Coro, 16th August 2011 (Venezuelanalysis.com) – On Monday “Dr. Gilberto Rodríguez Ochoa”, Venezuela’s Caracas-based Children’s Cardiology Hospital, began celebrating its fifth anniversary since being inaugurated in August 2006. The pioneering cardiology hospital operates on patients from all over Latin America free of charge and has saved more than 5,500 children’s lives to date, according to government sources.
In celebration of its anniversary, officially on the 20th of August, hospital officials have planned a series of cultural activities throughout the week, with an art gallery on display as of today. The gallery features three expositions, including two from Fundarte, the government’s arts and culture foundation, and another from the hospital itself, including photos of the centre and drawings by some of the younger patients.
“This centre is truly a source of hope for my daughter and for all the children with few economic resources, because other clinics charge a lot of money, and that makes them inaccessible to us” stated Carolina Navarro, whose daughter was operated on at the centre just a few months after she was born.
Venezuelan President Hugo Chávez also praised the hospital on his twitter account yesterday and wished the centre a happy anniversary.
“Bravo for our wonderful Infant Cardiology Hospital! Congratulations to everyone! Welcome all of our international guests” said the Venezuelan mandate.
As part of the week-long celebrations the hospital is hosting the International Conference on Congenital Heart Disease and is receiving cardiology experts from Spain, Brazil, Cuba, Argentina, and Colombia to give talks throughout the week.
During yesterday’s ceremony, Venezuela’s Minister of Health, Eugenia Sader, highlighted that the hospital formed part of a wider national cardiology programme, including 19 other centres nationwide. The Minister also explained that there was no longer a waiting list in Venezuela for children suffering from heart defects.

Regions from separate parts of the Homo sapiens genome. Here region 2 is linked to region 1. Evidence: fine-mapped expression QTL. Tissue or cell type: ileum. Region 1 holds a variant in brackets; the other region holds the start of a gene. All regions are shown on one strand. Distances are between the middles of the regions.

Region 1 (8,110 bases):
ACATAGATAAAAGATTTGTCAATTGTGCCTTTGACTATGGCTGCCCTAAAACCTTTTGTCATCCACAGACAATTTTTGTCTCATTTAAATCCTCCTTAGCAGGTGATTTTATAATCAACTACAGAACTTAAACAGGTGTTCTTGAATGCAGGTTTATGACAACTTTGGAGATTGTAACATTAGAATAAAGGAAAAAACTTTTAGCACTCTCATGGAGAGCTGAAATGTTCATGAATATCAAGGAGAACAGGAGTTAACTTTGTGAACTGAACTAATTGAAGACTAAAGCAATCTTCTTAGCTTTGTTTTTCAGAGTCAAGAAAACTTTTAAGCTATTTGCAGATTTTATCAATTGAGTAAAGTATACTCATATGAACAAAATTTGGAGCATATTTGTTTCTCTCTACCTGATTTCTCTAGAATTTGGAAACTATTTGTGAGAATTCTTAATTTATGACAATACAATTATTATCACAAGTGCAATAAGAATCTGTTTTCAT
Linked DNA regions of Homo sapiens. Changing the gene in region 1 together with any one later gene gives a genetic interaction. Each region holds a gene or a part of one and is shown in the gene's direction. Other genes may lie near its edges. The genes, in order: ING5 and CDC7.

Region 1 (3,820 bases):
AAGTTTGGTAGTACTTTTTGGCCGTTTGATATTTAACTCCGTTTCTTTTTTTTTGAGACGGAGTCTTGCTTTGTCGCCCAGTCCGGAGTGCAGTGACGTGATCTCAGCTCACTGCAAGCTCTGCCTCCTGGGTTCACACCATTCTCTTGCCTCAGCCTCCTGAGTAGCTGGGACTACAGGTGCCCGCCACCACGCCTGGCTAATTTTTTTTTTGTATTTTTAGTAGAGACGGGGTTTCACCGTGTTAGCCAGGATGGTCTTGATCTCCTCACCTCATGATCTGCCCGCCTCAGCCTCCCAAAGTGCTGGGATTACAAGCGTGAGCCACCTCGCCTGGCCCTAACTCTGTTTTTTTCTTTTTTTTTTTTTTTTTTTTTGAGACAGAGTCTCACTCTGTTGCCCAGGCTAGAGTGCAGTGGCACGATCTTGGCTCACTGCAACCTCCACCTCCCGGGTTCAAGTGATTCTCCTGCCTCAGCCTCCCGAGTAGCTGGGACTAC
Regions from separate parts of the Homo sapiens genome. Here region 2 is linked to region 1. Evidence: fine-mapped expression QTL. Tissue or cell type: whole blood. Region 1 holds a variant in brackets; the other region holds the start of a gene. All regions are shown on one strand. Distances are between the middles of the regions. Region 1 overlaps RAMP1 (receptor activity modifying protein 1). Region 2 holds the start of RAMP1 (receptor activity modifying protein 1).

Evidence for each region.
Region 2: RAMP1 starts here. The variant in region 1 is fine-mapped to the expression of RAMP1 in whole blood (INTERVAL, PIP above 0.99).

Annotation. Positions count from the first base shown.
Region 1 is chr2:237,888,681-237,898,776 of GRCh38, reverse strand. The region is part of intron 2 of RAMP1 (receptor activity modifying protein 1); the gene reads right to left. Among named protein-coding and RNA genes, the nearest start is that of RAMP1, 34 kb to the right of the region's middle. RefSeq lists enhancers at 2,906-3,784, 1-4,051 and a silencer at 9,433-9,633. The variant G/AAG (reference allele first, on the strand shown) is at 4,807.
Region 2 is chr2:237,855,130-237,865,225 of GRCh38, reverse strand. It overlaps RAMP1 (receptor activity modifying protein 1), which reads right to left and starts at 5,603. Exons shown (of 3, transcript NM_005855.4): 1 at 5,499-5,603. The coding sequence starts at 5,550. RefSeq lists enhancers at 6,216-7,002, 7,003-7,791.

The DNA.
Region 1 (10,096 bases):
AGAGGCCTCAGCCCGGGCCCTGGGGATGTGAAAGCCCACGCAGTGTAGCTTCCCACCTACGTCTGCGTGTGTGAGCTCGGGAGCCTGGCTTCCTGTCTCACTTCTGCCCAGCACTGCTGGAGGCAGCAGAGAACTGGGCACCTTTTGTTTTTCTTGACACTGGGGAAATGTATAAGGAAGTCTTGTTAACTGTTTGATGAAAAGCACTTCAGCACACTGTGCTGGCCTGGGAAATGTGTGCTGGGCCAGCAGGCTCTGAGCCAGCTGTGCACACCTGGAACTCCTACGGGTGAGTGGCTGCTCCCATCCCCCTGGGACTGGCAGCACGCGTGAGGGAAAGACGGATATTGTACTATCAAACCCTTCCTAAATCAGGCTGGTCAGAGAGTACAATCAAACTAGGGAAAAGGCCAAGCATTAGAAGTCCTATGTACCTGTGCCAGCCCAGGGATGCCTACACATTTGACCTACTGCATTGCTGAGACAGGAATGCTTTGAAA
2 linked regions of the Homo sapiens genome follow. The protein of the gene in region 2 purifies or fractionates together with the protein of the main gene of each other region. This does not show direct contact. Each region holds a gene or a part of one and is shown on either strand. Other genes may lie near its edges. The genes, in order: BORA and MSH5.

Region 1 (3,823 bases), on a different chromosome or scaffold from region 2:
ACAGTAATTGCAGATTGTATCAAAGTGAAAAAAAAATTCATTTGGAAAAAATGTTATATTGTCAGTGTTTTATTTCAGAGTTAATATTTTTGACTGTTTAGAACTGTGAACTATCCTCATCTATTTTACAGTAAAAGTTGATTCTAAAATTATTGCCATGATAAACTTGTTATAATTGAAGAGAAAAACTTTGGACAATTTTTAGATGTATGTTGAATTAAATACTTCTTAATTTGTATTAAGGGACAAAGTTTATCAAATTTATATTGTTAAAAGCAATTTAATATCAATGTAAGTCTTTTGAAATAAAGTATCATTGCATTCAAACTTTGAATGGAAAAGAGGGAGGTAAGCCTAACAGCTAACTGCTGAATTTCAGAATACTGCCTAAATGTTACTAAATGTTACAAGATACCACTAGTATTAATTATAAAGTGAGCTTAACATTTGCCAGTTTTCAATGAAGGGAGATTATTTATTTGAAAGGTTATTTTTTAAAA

“Now there are no waiting lists for children with congenital malformations. Contact is made with the network of the 19 regional cardiovascular centres and they are operated on” said Sader.
Built in 2006 as part of a Venezuelan government health initiative aimed at addressing the high rate of infant mortality due to untreated congenital heart defects, the hospital measures over 39 thousand square metres and boasts state of the art equipment and specialist doctors.
Prior to its construction, Venezuela had sent over 13,000 patients to the Caribbean island of Cuba for treatment as part of the Cuba–Venezuela Comprehensive Cooperation Agreement on Health. With the help of Cuba, Venezuela is now training thousands of national doctors and creating specialised medical centres in order to become self sufficient in national healthcare. Not only are operations at the centre free, but the hospital also finances travel costs for both national and international patients as well as one accompanying family member per patient.
The Director of the hospital, Isabel Iturria, confirmed that, whereas only 146 patients with congenital heart diseases were operated on in 1998, the hospital currently treats around 1,600 patients annually. The director also told Venezuela press that the centre had been organising a communal summer holiday project for its ex-patients.
“It’s a pleasure to see those children jumping and running around after having seen them on the hospital bed” said the director